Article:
Earlier this week, I wrote about how companies can no longer control their brand once the web gets hold of it. Today, there’s a HUGE real life example in action.
Motrin has just launched a new ad campaign aimed at Moms. It’s a text-based video ranting about the pains and sacrifices of baby-wearing – the use of slings, baby carriers, and any of the other plethora of gizmos to strap an infant to your front or back.
Motrin’s point: we do SO much for our kids, but too often, we forget about the toll on ourselves, especially the back pain that ensues from carrying your young kids around for extended periods of time. The solution, of course, is their pain-relief product.
Check out the ad for yourself and see what you think…
The response from mommy bloggers on their sites and on Twitter was quick, furious, and ENORMOUS. It appears to have started just yesterday with a post from Amy at crunchydomesticgoddess.com and a Tweet from Jessica Gottlieb. In less than 24 hours, it has taken off like wildfire.
It has mobilized an army of mommy bloggers all writing online about it…
It has taken down the Motrin website…
And it has already brought Amy a response from Motrin: they’re going to remove the video from the website immediately, and stop the print campaign as soon as possible, too.
The good news for them is that the first apology letter seems to be earning them early kudos from commenters, many of whom are happy to see them acknowledge the error of their strategy.
Unfortunately for Motrin, the damage has already been done. In ONE DAY, a brand new, presumably very expensive ad campaign is GONE. It has also caused them enormous damage and will likely irrepairably harm their brand within a significant, vocal, and powerful community.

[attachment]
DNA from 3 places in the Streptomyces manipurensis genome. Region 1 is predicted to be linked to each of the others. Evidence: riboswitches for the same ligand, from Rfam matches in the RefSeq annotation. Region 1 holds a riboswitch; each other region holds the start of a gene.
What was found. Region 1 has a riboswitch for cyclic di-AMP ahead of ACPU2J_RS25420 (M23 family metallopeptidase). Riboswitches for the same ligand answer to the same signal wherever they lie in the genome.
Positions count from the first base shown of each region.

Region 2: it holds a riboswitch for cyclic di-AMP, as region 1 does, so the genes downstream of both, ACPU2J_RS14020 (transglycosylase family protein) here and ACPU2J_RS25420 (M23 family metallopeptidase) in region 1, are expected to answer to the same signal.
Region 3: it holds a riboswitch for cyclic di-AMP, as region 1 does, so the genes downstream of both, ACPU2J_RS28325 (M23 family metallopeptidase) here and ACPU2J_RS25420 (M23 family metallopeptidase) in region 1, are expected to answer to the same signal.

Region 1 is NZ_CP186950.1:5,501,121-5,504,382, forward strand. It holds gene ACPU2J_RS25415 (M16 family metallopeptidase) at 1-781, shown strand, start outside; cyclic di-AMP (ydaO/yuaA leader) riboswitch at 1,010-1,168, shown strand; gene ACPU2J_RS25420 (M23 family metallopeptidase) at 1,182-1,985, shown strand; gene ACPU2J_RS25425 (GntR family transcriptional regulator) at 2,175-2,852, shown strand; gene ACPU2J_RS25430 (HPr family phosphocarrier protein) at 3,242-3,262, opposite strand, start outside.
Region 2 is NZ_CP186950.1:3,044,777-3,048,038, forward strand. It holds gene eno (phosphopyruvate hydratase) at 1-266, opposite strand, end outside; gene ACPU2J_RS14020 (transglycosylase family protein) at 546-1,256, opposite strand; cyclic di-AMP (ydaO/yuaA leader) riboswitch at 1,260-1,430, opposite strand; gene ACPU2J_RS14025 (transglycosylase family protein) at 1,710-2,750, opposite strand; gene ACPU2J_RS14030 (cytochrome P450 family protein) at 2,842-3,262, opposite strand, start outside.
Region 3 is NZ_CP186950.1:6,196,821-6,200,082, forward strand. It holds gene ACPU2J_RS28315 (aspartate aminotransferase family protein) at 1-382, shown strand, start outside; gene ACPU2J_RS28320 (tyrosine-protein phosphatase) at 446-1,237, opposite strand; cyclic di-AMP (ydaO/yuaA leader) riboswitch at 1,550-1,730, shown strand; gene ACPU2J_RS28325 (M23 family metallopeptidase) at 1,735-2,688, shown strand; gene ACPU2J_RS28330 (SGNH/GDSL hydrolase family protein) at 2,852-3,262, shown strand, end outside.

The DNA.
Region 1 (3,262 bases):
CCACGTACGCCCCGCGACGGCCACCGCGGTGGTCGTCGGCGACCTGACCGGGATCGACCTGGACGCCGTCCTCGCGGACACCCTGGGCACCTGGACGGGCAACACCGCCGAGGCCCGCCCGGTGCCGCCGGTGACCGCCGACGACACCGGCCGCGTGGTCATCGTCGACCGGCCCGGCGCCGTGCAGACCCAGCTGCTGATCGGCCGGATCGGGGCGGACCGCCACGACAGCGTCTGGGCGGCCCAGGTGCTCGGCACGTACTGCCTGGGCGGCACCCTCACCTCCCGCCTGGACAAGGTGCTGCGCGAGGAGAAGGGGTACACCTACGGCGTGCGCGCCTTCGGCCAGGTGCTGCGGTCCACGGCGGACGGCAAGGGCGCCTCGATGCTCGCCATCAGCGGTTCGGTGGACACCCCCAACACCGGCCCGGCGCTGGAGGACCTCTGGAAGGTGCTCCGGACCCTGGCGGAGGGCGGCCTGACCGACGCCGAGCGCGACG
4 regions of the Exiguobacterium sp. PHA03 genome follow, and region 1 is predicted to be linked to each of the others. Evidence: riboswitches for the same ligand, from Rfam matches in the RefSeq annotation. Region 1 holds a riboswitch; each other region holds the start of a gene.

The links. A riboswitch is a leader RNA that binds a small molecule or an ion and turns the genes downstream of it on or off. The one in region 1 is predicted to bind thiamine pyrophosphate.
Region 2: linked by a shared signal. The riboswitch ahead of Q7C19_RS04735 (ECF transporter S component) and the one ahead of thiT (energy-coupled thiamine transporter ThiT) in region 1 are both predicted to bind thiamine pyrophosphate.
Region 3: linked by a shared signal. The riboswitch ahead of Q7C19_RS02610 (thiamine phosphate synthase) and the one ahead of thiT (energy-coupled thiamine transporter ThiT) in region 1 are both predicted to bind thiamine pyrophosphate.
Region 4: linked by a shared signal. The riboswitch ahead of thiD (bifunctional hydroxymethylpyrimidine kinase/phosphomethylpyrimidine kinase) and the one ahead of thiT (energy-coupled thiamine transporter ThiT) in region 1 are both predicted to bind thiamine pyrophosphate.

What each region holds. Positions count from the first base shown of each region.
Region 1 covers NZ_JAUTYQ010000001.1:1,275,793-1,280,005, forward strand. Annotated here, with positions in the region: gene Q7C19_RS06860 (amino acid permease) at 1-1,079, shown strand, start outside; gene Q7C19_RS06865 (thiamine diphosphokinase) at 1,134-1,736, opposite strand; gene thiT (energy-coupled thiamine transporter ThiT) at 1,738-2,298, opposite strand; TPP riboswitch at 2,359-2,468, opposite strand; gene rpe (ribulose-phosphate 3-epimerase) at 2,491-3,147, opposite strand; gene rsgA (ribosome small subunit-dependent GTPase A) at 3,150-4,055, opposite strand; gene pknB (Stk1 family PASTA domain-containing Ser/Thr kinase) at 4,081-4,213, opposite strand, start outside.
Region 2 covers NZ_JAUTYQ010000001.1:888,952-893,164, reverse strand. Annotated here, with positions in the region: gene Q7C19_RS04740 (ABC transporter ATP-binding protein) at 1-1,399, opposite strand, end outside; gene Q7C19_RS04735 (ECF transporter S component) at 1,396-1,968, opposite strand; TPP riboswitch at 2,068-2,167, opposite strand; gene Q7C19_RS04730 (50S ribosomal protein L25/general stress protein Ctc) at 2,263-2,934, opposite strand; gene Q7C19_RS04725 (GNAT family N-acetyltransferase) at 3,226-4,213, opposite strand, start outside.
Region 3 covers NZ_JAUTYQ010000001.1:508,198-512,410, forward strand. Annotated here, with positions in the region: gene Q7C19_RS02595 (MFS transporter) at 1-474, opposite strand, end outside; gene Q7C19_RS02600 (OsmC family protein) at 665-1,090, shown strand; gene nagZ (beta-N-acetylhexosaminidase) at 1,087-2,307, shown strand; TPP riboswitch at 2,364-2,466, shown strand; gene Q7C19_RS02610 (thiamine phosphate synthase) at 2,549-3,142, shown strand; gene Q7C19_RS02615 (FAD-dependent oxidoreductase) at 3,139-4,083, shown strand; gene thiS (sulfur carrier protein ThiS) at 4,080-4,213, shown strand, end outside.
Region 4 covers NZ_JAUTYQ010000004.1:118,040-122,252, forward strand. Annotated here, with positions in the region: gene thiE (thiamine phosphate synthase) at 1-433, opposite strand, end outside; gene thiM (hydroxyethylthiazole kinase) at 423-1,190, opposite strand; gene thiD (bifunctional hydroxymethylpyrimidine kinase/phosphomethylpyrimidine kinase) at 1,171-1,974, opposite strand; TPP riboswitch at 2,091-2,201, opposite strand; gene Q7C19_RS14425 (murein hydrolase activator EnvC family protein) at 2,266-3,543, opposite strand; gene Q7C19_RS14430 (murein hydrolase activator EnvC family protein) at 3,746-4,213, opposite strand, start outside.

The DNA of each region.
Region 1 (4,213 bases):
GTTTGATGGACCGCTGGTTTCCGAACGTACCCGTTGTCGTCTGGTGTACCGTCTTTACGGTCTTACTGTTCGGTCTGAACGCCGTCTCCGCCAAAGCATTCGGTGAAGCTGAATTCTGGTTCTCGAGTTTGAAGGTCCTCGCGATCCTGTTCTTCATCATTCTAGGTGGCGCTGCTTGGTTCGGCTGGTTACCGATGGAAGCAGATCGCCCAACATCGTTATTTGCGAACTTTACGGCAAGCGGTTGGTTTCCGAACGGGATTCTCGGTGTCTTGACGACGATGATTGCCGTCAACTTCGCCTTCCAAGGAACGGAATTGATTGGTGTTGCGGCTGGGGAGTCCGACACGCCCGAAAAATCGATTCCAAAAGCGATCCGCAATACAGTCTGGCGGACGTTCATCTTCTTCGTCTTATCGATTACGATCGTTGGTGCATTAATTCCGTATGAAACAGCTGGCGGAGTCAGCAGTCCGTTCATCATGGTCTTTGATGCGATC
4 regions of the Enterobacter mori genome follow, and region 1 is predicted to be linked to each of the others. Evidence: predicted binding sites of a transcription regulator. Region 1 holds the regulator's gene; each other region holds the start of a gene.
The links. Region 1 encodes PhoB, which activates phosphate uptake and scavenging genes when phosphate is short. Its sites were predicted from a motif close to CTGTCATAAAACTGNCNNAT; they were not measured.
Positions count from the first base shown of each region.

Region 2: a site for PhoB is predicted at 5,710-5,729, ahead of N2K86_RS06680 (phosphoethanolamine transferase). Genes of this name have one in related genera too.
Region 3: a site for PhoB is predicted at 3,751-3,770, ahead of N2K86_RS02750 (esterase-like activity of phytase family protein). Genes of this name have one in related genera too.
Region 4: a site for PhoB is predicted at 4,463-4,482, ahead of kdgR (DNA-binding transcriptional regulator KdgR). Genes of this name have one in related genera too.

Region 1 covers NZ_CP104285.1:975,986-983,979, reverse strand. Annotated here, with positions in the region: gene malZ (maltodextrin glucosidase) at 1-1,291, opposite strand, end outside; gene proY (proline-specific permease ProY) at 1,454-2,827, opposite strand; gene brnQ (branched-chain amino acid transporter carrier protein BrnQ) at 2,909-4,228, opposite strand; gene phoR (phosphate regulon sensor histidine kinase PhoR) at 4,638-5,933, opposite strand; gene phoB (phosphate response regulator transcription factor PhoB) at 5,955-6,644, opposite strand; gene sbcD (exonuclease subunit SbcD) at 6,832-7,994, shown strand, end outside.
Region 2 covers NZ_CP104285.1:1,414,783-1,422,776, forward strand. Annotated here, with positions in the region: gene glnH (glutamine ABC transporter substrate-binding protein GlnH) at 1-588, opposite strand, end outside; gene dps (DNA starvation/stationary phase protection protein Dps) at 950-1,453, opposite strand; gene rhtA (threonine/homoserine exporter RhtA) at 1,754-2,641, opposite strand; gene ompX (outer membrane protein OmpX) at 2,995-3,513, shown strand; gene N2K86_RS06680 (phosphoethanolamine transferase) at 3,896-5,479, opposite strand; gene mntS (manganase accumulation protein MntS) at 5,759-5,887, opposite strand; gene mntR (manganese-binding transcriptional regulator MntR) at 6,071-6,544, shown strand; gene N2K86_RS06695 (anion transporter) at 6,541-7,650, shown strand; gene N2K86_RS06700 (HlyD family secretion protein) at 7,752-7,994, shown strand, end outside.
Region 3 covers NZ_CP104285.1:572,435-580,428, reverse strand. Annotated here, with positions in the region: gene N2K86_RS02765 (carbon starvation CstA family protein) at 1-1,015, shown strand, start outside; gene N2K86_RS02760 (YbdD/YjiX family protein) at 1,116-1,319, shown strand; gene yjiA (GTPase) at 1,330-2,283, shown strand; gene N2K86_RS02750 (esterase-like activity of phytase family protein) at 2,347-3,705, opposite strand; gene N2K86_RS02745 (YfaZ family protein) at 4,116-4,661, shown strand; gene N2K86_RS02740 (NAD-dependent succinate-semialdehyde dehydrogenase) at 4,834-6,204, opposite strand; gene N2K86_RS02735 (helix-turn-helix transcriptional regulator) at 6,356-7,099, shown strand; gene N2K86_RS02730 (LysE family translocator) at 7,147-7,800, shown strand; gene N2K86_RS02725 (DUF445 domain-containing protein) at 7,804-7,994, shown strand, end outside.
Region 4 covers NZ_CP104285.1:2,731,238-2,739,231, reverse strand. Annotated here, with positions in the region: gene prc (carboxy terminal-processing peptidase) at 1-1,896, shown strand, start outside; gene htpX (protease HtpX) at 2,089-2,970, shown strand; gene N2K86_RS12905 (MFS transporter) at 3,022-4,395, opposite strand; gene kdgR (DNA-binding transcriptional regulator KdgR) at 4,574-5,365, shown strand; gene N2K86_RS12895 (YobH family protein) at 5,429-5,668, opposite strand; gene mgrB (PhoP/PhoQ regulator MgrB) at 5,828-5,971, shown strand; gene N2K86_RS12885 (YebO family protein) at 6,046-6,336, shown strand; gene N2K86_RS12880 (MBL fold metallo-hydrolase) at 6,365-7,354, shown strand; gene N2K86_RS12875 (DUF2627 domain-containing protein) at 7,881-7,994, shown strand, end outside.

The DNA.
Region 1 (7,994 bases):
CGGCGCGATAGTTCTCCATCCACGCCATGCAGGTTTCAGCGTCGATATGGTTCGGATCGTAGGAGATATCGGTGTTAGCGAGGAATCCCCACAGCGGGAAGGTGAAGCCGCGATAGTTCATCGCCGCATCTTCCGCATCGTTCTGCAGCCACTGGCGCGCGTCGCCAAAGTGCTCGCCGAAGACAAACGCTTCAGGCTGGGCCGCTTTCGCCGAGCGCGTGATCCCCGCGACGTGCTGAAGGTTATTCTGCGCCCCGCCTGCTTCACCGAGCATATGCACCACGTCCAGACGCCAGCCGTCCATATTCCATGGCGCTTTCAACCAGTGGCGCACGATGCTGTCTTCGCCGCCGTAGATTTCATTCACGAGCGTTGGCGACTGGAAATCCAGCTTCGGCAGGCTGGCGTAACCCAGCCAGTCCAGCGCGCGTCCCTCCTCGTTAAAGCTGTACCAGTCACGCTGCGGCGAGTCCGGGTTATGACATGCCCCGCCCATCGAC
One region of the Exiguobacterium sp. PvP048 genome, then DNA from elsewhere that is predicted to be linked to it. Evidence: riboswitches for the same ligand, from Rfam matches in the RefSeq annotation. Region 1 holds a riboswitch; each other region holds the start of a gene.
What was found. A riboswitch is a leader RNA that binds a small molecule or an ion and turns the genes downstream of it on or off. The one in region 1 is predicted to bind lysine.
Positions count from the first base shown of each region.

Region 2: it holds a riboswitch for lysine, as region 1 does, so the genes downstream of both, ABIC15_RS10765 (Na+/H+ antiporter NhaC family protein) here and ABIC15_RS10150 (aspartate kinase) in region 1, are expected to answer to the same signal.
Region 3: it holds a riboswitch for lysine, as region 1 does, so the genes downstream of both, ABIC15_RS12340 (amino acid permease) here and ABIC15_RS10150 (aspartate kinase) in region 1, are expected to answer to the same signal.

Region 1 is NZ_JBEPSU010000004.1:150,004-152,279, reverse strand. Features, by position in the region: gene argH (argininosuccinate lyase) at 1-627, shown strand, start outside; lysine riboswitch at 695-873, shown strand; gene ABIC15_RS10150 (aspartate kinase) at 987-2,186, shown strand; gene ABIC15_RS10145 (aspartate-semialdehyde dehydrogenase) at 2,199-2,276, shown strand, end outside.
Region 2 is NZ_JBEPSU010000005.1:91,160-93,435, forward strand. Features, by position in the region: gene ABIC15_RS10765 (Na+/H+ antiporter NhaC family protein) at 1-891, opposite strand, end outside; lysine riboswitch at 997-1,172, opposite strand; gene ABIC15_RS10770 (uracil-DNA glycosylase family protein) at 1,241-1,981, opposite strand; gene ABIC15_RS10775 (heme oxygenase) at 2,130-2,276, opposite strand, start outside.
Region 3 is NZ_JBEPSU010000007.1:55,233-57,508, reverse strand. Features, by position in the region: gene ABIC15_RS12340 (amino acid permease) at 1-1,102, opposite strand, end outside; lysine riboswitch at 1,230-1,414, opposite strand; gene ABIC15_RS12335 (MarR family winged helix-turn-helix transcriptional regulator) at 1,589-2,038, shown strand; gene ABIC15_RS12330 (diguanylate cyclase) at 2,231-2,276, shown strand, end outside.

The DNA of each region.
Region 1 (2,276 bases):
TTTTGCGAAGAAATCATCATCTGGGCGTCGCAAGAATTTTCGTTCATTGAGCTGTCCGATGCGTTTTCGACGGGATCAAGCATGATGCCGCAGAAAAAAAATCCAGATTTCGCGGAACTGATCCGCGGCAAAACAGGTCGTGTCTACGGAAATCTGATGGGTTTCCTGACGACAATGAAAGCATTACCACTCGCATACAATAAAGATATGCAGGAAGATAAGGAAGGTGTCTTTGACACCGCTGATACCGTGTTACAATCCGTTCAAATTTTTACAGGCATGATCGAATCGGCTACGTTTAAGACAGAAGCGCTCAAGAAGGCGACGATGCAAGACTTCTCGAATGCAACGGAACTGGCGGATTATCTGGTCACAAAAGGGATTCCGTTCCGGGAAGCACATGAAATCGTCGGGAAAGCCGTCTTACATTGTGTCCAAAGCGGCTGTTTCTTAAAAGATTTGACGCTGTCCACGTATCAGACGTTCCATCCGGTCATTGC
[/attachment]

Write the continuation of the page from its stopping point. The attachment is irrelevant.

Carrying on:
So what should Motrin do?
- Continue to acknowledge they made a big mistake and continue to explain the original intent was to sympathize and empathize with the struggles of motherhood (good start on the letter to Amy!).
- Comment on as many of the mommy blogs as possible.
- Use Twitter to talk about what they’re doing to fix it.
- Set up a Facebook group to allow people to discuss the situation and get feedback on their response and solutions.
- Come up with a special offer especially targeted as those offended by the ad.
Right now, I’m pretty confident that the one place that will be increasing it’s consumption of Motrin is… Motrin’s marketing headquarters. They’ve just lost total control of their brand and are in full-scale damage control mode.
So what’s the lesson from this? There are lots of them, but the big one for me:
- Don’t ASSUME you know your audience. If you’re going to speak on their behalf, you should ask them first. Telling a passionate, devoted group of people that you know exactly what they’re thinking is dangerous and risky.
Motrin could have consulted a team of mommy bloggers or baby-wearers before they made the ad, or at bare minimum, could have held a focus group before launching it.
Beware the power of the web to wreak havoc with your brand…
What do you make of the Motrin controversy? Are the mommy-bloggers justified in the havoc they have wreaked? What else should Motrin be doing right now?
Some other blogs analyzing Motrin-mania today:
And here’s one from the Ogilvy PR agency: